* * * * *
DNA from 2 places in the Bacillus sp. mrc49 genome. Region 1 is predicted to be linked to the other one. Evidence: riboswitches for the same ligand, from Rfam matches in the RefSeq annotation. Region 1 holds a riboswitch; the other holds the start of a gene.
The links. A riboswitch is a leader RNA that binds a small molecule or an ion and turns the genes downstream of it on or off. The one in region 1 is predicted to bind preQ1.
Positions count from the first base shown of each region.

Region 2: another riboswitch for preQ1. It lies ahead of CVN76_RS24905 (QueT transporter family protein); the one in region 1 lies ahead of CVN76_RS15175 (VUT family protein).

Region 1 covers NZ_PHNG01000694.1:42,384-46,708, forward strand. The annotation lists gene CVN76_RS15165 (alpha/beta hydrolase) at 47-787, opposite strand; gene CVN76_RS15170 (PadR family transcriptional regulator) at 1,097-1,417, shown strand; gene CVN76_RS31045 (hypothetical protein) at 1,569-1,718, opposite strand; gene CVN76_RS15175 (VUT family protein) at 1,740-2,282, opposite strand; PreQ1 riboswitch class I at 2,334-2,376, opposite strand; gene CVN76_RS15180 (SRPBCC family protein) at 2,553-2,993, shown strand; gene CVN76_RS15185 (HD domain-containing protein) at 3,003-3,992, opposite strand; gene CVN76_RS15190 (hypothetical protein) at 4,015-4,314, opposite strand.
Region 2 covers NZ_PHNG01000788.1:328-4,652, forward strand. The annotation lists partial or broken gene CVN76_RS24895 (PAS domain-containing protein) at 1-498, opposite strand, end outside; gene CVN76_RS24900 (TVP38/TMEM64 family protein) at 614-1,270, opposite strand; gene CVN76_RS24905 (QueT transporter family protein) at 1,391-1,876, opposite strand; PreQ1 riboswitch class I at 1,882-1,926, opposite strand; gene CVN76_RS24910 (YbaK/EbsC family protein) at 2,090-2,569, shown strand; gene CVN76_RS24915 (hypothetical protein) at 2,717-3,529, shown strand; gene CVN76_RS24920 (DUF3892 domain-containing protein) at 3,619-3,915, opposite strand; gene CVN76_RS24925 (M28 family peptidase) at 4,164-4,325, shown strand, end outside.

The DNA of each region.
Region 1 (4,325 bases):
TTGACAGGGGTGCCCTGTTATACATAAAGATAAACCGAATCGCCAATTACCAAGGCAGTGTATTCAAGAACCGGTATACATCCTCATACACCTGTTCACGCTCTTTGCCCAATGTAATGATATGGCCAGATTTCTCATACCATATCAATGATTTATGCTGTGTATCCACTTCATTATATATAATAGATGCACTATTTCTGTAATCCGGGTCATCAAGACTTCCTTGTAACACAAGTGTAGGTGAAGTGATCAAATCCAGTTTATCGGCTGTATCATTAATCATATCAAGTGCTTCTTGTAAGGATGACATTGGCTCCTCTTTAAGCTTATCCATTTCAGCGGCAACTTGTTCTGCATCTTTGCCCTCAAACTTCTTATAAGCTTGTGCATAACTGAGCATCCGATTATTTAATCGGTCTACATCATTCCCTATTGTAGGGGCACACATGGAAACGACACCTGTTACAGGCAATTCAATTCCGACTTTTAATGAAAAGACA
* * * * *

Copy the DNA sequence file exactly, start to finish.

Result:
DNA from 2 places in the Bacillus sp. mrc49 genome. Region 1 is predicted to be linked to the other one. Evidence: riboswitches for the same ligand, from Rfam matches in the RefSeq annotation. Region 1 holds a riboswitch; the other holds the start of a gene.
The links. A riboswitch is a leader RNA that binds a small molecule or an ion and turns the genes downstream of it on or off. The one in region 1 is predicted to bind preQ1.
Positions count from the first base shown of each region.

Region 2: another riboswitch for preQ1. It lies ahead of CVN76_RS24905 (QueT transporter family protein); the one in region 1 lies ahead of CVN76_RS15175 (VUT family protein).

Region 1 covers NZ_PHNG01000694.1:42,384-46,708, forward strand. The annotation lists gene CVN76_RS15165 (alpha/beta hydrolase) at 47-787, opposite strand; gene CVN76_RS15170 (PadR family transcriptional regulator) at 1,097-1,417, shown strand; gene CVN76_RS31045 (hypothetical protein) at 1,569-1,718, opposite strand; gene CVN76_RS15175 (VUT family protein) at 1,740-2,282, opposite strand; PreQ1 riboswitch class I at 2,334-2,376, opposite strand; gene CVN76_RS15180 (SRPBCC family protein) at 2,553-2,993, shown strand; gene CVN76_RS15185 (HD domain-containing protein) at 3,003-3,992, opposite strand; gene CVN76_RS15190 (hypothetical protein) at 4,015-4,314, opposite strand.
Region 2 covers NZ_PHNG01000788.1:328-4,652, forward strand. The annotation lists partial or broken gene CVN76_RS24895 (PAS domain-containing protein) at 1-498, opposite strand, end outside; gene CVN76_RS24900 (TVP38/TMEM64 family protein) at 614-1,270, opposite strand; gene CVN76_RS24905 (QueT transporter family protein) at 1,391-1,876, opposite strand; PreQ1 riboswitch class I at 1,882-1,926, opposite strand; gene CVN76_RS24910 (YbaK/EbsC family protein) at 2,090-2,569, shown strand; gene CVN76_RS24915 (hypothetical protein) at 2,717-3,529, shown strand; gene CVN76_RS24920 (DUF3892 domain-containing protein) at 3,619-3,915, opposite strand; gene CVN76_RS24925 (M28 family peptidase) at 4,164-4,325, shown strand, end outside.

The DNA of each region.
Region 1 (4,325 bases):
TTGACAGGGGTGCCCTGTTATACATAAAGATAAACCGAATCGCCAATTACCAAGGCAGTGTATTCAAGAACCGGTATACATCCTCATACACCTGTTCACGCTCTTTGCCCAATGTAATGATATGGCCAGATTTCTCATACCATATCAATGATTTATGCTGTGTATCCACTTCATTATATATAATAGATGCACTATTTCTGTAATCCGGGTCATCAAGACTTCCTTGTAACACAAGTGTAGGTGAAGTGATCAAATCCAGTTTATCGGCTGTATCATTAATCATATCAAGTGCTTCTTGTAAGGATGACATTGGCTCCTCTTTAAGCTTATCCATTTCAGCGGCAACTTGTTCTGCATCTTTGCCCTCAAACTTCTTATAAGCTTGTGCATAACTGAGCATCCGATTATTTAATCGGTCTACATCATTCCCTATTGTAGGGGCACACATGGAAACGACACCTGTTACAGGCAATTCAATTCCGACTTTTAATGAAAAGACA